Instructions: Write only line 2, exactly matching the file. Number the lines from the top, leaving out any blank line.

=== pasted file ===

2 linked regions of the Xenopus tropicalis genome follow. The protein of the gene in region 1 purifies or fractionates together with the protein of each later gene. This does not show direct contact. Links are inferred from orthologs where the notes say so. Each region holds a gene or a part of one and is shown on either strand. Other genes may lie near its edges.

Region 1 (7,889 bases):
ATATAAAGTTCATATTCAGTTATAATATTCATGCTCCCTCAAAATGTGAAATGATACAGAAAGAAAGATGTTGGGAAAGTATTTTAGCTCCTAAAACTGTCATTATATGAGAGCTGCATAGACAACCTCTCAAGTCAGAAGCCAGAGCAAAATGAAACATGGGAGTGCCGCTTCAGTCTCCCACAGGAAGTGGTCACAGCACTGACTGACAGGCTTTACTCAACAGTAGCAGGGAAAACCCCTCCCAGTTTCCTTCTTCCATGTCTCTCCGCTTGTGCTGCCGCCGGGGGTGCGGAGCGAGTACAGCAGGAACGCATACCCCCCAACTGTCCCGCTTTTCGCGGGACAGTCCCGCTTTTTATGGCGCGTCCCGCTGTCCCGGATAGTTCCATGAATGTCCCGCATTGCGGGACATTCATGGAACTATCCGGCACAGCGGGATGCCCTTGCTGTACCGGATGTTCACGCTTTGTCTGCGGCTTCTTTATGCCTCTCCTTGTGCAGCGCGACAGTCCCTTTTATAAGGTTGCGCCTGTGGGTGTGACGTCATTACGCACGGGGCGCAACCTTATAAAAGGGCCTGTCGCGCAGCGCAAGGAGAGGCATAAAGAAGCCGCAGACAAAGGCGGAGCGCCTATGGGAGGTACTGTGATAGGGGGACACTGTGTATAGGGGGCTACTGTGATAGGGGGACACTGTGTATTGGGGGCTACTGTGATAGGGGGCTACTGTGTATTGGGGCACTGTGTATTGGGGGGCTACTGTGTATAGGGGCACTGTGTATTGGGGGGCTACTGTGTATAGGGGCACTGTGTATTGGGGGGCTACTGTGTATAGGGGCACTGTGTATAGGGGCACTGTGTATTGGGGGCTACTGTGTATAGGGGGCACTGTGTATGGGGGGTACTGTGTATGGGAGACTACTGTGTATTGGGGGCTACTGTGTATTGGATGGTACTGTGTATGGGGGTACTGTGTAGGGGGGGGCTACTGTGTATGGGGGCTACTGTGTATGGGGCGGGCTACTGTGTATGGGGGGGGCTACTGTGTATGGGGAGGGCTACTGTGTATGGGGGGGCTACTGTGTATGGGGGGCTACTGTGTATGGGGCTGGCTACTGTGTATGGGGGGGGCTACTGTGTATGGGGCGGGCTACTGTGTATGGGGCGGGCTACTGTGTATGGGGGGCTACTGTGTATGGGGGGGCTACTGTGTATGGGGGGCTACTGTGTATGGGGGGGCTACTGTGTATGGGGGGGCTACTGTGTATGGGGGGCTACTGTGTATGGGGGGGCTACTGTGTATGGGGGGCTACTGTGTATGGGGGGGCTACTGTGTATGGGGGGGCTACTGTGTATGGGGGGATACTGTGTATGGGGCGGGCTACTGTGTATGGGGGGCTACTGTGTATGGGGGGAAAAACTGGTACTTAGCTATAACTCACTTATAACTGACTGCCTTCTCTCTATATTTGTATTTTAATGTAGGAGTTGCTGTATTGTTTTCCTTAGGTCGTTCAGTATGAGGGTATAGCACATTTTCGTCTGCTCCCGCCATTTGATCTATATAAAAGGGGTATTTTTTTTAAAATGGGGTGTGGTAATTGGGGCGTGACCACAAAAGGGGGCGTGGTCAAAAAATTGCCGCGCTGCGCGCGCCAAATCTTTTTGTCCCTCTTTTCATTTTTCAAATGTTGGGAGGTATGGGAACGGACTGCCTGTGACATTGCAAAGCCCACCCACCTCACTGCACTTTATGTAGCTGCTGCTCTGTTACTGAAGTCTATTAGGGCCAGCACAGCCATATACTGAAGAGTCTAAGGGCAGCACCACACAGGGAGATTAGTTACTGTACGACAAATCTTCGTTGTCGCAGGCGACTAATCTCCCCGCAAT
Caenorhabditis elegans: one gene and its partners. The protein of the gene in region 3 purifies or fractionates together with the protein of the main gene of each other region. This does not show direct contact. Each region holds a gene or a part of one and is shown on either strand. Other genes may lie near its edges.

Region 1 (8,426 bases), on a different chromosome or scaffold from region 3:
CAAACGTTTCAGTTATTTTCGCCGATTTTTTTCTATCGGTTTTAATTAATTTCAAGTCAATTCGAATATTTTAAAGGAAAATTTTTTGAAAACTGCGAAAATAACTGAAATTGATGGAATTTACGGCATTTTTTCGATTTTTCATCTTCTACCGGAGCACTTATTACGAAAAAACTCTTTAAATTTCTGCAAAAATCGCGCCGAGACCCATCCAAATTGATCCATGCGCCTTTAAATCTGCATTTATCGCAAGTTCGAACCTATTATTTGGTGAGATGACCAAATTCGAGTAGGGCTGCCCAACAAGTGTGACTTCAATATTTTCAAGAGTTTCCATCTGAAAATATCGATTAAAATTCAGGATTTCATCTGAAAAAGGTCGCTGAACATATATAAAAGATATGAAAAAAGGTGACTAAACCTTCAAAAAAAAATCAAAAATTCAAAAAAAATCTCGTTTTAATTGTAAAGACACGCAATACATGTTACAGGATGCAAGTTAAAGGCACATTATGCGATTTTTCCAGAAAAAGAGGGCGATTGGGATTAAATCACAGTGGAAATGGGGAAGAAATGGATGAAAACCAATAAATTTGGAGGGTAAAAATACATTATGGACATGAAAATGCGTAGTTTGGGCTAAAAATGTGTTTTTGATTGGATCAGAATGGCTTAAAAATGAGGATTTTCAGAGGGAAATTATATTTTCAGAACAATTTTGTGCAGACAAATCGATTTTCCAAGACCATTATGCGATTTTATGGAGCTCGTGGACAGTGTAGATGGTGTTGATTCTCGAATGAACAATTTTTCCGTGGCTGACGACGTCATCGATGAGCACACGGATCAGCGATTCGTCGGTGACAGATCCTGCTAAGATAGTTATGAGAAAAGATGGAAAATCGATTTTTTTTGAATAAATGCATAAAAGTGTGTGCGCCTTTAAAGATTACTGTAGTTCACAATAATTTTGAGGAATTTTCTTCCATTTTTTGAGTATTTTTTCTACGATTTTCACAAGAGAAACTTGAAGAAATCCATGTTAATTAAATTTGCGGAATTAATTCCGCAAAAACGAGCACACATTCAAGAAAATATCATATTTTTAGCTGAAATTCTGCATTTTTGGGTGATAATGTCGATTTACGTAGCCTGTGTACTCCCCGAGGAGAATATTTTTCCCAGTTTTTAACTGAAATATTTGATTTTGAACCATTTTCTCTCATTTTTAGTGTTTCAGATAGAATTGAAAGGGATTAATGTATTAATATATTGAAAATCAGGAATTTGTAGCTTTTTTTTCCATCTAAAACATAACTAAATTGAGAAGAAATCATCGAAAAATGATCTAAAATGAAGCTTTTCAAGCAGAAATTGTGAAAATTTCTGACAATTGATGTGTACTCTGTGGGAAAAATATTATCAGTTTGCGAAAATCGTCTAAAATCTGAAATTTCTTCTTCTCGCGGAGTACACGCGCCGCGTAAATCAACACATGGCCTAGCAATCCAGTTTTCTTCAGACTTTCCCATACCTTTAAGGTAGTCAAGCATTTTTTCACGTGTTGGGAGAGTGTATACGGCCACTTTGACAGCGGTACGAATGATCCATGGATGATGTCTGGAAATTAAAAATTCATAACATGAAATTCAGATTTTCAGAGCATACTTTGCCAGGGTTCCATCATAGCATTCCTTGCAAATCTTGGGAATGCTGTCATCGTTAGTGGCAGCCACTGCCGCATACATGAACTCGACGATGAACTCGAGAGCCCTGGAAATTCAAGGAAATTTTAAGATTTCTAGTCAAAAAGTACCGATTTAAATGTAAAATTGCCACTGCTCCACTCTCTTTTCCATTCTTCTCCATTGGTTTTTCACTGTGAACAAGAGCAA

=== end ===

Region 1 (7,889 bases):